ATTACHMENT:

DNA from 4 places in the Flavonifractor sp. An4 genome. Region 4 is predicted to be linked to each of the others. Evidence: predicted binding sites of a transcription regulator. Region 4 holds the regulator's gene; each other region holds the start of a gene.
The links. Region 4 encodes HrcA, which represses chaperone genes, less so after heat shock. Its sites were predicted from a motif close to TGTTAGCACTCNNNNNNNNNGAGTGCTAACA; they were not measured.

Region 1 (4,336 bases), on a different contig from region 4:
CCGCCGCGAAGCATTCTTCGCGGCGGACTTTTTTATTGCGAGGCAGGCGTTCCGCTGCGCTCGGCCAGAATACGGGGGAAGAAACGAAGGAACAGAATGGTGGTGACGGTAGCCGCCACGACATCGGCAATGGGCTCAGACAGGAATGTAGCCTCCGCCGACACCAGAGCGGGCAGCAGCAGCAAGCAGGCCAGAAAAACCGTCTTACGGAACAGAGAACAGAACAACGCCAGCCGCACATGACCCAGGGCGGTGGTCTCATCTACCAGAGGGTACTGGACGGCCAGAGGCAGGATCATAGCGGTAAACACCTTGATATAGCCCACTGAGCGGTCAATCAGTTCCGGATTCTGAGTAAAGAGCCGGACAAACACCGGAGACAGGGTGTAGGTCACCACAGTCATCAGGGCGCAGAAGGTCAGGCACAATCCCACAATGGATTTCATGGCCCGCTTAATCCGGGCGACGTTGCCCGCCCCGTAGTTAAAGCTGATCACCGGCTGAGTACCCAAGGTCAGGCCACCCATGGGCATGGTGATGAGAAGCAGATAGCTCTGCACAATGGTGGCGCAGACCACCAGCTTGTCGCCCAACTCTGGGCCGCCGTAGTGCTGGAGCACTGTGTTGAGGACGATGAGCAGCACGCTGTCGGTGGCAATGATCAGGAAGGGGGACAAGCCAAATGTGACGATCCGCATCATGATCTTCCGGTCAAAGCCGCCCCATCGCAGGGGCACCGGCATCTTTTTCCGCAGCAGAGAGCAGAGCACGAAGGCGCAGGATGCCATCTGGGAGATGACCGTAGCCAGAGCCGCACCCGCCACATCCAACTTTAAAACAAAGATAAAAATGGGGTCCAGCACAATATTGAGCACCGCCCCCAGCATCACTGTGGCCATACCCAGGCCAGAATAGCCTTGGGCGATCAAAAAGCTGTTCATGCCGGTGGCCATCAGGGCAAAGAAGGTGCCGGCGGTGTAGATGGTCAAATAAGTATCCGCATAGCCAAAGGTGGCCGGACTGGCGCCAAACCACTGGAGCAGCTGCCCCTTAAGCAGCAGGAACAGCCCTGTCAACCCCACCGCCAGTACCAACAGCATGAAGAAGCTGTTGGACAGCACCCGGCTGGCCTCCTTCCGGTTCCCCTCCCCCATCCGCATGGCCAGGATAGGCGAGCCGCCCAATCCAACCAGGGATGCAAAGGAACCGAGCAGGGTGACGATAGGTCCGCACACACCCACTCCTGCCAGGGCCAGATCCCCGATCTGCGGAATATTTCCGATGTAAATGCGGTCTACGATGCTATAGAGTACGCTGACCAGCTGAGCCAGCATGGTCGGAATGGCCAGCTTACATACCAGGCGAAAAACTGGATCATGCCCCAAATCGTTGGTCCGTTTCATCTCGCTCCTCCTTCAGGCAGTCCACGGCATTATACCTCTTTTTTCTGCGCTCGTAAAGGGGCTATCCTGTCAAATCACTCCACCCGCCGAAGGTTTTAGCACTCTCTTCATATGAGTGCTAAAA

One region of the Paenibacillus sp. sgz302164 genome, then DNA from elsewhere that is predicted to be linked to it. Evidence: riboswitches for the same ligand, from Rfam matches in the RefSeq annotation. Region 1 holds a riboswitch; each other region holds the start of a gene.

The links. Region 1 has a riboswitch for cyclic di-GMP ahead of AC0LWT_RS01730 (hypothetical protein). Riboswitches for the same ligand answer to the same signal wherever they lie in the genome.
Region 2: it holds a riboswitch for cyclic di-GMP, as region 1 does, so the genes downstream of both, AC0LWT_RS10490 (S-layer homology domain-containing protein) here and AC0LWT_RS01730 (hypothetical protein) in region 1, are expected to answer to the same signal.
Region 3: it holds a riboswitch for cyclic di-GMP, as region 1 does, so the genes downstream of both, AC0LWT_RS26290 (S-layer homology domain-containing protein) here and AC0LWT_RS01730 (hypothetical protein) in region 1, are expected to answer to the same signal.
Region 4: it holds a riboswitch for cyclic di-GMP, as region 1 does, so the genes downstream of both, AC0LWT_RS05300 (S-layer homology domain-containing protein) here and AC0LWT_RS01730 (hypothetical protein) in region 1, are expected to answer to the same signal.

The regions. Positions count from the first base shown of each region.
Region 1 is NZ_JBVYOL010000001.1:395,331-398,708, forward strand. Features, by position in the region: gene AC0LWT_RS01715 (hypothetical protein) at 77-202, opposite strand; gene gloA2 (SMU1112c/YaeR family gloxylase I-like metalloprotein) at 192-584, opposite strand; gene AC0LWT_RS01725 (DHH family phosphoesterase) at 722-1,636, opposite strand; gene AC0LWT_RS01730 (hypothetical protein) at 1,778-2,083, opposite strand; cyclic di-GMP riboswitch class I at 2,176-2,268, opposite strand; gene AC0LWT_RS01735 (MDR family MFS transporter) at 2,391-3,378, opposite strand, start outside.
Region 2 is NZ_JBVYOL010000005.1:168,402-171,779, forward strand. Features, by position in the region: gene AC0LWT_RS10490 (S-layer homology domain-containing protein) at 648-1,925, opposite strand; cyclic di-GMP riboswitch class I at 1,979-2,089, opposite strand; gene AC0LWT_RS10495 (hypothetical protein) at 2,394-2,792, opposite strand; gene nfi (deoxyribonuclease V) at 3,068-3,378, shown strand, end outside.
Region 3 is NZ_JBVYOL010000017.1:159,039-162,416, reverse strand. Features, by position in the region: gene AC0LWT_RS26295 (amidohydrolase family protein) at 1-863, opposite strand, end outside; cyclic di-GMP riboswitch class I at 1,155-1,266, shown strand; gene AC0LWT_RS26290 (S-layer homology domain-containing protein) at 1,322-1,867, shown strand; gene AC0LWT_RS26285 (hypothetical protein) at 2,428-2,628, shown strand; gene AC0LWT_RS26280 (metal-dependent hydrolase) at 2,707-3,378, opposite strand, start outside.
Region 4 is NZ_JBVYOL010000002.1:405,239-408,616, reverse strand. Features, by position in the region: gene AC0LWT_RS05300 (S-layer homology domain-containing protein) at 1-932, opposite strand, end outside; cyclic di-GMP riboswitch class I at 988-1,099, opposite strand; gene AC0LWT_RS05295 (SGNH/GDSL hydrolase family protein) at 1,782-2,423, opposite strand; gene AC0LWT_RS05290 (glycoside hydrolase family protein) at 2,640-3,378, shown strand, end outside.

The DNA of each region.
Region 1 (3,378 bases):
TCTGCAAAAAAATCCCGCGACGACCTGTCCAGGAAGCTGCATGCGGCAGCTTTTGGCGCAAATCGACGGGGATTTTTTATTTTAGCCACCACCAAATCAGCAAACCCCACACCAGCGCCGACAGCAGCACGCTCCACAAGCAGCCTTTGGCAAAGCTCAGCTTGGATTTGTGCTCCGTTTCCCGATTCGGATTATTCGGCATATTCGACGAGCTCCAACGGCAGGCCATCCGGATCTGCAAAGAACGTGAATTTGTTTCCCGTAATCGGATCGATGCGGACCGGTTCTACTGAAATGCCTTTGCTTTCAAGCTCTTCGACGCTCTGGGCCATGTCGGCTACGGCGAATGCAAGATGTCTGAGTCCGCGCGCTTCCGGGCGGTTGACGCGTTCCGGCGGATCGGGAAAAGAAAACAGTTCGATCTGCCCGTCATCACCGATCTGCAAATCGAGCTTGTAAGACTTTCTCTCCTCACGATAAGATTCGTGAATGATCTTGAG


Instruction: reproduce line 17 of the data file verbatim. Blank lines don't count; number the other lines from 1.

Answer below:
TCTGCAAAAAAATCCCGCGACGACCTGTCCAGGAAGCTGCATGCGGCAGCTTTTGGCGCAAATCGACGGGGATTTTTTATTTTAGCCACCACCAAATCAGCAAACCCCACACCAGCGCCGACAGCAGCACGCTCCACAAGCAGCCTTTGGCAAAGCTCAGCTTGGATTTGTGCTCCGTTTCCCGATTCGGATTATTCGGCATATTCGACGAGCTCCAACGGCAGGCCATCCGGATCTGCAAAGAACGTGAATTTGTTTCCCGTAATCGGATCGATGCGGACCGGTTCTACTGAAATGCCTTTGCTTTCAAGCTCTTCGACGCTCTGGGCCATGTCGGCTACGGCGAATGCAAGATGTCTGAGTCCGCGCGCTTCCGGGCGGTTGACGCGTTCCGGCGGATCGGGAAAAGAAAACAGTTCGATCTGCCCGTCATCACCGATCTGCAAATCGAGCTTGTAAGACTTTCTCTCCTCACGATAAGATTCGTGAATGATCTTGAG